|$129,000 - Possible Owner Financing for qualified buyers|
|Address:||4830 Highland Trail, Alderson, WV, 24910|
Randy S. "Riverbend" Burdette, 304.667.2897
MAPS & DOCUMENTS-CLICK LINKS TO VIEW
Martin’s Store at Fort Spring Google Earth map (Foxfire)
Martin’s Store at Fort Spring topographic map (Foxfire)
Martin’s Store at Fort Spring location map (Foxfire)
Martin’s Store at Fort Spring general location map (Foxfire)
Martin’s Store at Fort Spring area map (Foxfire)
Martin’s Store at Fort Spring state map (Foxfire)
Martin’s Store at Fort Spring and rentals located between Alderson and Ronceverte on Rt. 63. Excellent location, the property has approx. 1.16 acres with large multi-purpose commercial building. Has most recently operated as a convenience store with gas and a restaurant. This is the opportunity to own your own business, the sky is the limit with this great property. This property is not in the flood plain but is located near the Greenbrier River.
ATTRIBUTES AND HIGHLIGHT
- Possible Owner Financing for qualified buyers
- Great small business opportunity
- Convenience store, restaurant, sporting goods, deli, and a number of other possibilities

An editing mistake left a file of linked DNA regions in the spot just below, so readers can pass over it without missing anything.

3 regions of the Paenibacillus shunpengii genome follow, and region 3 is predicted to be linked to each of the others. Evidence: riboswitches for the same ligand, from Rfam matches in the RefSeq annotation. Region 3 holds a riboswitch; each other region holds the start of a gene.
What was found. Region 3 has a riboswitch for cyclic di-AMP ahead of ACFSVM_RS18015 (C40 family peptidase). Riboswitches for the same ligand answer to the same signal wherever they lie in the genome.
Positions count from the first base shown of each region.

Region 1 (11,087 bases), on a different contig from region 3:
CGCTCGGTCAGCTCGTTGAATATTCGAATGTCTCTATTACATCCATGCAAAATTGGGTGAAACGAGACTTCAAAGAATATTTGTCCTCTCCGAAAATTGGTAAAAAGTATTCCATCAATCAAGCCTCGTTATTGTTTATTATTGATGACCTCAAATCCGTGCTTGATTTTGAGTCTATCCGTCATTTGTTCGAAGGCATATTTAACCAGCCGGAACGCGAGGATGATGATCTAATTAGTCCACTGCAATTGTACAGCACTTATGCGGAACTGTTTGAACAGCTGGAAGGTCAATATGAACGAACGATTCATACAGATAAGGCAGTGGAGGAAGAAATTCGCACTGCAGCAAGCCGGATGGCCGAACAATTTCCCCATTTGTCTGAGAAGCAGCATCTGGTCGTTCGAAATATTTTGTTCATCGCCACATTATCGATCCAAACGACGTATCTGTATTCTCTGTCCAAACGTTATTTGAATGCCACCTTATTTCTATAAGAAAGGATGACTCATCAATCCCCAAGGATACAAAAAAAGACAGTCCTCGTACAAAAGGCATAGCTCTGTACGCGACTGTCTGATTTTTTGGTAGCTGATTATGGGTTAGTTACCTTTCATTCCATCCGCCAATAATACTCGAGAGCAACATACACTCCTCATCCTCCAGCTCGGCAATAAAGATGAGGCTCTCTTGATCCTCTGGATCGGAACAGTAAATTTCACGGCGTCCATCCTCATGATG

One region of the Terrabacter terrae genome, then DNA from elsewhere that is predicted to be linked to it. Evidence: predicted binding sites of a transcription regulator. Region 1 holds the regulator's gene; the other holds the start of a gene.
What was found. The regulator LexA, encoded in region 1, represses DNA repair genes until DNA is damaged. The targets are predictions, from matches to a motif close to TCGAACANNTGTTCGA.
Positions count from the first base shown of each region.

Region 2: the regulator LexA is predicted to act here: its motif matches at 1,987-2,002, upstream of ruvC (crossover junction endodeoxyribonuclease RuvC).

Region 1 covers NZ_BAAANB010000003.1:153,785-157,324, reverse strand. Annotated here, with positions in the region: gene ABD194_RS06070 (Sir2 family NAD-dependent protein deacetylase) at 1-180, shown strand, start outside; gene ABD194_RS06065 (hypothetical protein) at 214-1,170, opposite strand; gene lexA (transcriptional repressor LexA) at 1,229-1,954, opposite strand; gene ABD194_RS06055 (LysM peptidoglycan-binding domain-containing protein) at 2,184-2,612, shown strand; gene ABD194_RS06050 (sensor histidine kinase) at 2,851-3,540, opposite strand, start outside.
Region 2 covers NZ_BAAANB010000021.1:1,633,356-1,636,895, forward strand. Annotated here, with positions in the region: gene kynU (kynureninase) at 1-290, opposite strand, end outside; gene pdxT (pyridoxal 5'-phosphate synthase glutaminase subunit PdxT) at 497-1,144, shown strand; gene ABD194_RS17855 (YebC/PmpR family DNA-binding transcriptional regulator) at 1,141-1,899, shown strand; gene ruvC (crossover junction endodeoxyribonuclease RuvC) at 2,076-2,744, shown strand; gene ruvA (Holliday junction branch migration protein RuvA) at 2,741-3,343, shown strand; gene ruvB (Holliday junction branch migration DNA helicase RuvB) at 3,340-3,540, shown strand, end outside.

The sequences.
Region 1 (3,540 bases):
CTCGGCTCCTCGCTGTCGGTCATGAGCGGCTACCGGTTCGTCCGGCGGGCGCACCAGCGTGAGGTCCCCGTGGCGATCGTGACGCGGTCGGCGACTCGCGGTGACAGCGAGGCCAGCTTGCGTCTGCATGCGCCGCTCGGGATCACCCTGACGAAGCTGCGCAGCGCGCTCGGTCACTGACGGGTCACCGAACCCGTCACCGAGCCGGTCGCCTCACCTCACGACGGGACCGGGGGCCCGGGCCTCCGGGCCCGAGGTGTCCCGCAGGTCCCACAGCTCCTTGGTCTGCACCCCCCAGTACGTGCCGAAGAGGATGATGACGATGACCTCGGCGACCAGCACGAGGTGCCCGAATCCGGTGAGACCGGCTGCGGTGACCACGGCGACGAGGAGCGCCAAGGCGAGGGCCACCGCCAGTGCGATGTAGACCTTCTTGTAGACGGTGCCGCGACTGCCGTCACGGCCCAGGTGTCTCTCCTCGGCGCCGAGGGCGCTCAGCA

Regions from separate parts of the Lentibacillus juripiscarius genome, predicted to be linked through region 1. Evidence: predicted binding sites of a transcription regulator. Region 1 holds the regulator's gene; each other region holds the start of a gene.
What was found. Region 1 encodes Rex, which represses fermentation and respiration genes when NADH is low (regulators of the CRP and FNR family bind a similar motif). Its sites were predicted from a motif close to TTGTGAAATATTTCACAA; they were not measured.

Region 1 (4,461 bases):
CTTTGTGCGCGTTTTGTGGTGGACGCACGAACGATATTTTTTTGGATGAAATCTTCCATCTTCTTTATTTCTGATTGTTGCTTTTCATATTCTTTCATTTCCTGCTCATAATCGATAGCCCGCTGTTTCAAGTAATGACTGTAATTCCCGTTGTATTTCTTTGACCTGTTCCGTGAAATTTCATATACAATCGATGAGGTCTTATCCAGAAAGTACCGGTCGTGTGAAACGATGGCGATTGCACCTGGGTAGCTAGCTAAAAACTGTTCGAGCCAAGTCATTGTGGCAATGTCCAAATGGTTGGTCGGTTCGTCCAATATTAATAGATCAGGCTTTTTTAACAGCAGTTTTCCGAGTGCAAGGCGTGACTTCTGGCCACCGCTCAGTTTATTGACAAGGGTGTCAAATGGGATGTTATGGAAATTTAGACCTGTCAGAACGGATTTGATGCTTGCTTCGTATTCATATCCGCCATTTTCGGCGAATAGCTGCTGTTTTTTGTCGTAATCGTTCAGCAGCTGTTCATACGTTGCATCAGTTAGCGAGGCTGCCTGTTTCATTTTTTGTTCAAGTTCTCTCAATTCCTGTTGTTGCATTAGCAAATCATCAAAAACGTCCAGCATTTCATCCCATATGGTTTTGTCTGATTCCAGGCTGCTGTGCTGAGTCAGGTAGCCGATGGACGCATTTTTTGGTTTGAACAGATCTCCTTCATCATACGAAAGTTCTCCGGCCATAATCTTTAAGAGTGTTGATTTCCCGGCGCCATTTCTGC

- Near the busy Greenbrier Campground
- Busy highway for Lewisburg, Ronceverte, and Alderson connection
- Near the Greenbrier River
- Many possibilities for numerous types of businesses
- (2) ten thousand-gallon tanks
- Tank monitoring system in place
- Walk in cooler
- Large deli
- Ready to go dining area
- Busy highway with great visibility
- 2 separate rentals yield $3,600.00 annually
- Well and septic system
- Paved front and parking
- Close to the busy Greenbrier River Campground
- The Greenbrier River attracts many for fishing, kayaking, canoeing, tubing and relaxing
- Closest convenience store 5 miles to Alderson and 8 miles to Ronceverte or Fairlea
- FedEx and UPS delivery location
- Convenient location to Camp Cupcake FPC at Alderson
Google Coordinates: 37°44’42.6″N 80°33’48.7″W
Address: 4830 Highland Trail, Alderson, WV, 24910
Elevation: 1638 ft. +/-
Electricity: Mon Power
Telephone: Frontier, Countrymen,
Internet: Frontier, Countrymen, Hughes Net
The property fronts Route 63
Greenbrier County is subject to some zoning and subdivision regulations. All prospective buyers should consult the County Commission and the Health Department for details regarding zoning, building codes and installation of septic systems.
Information can be found at the county website: http://greenbriercounty.net/ordinances/.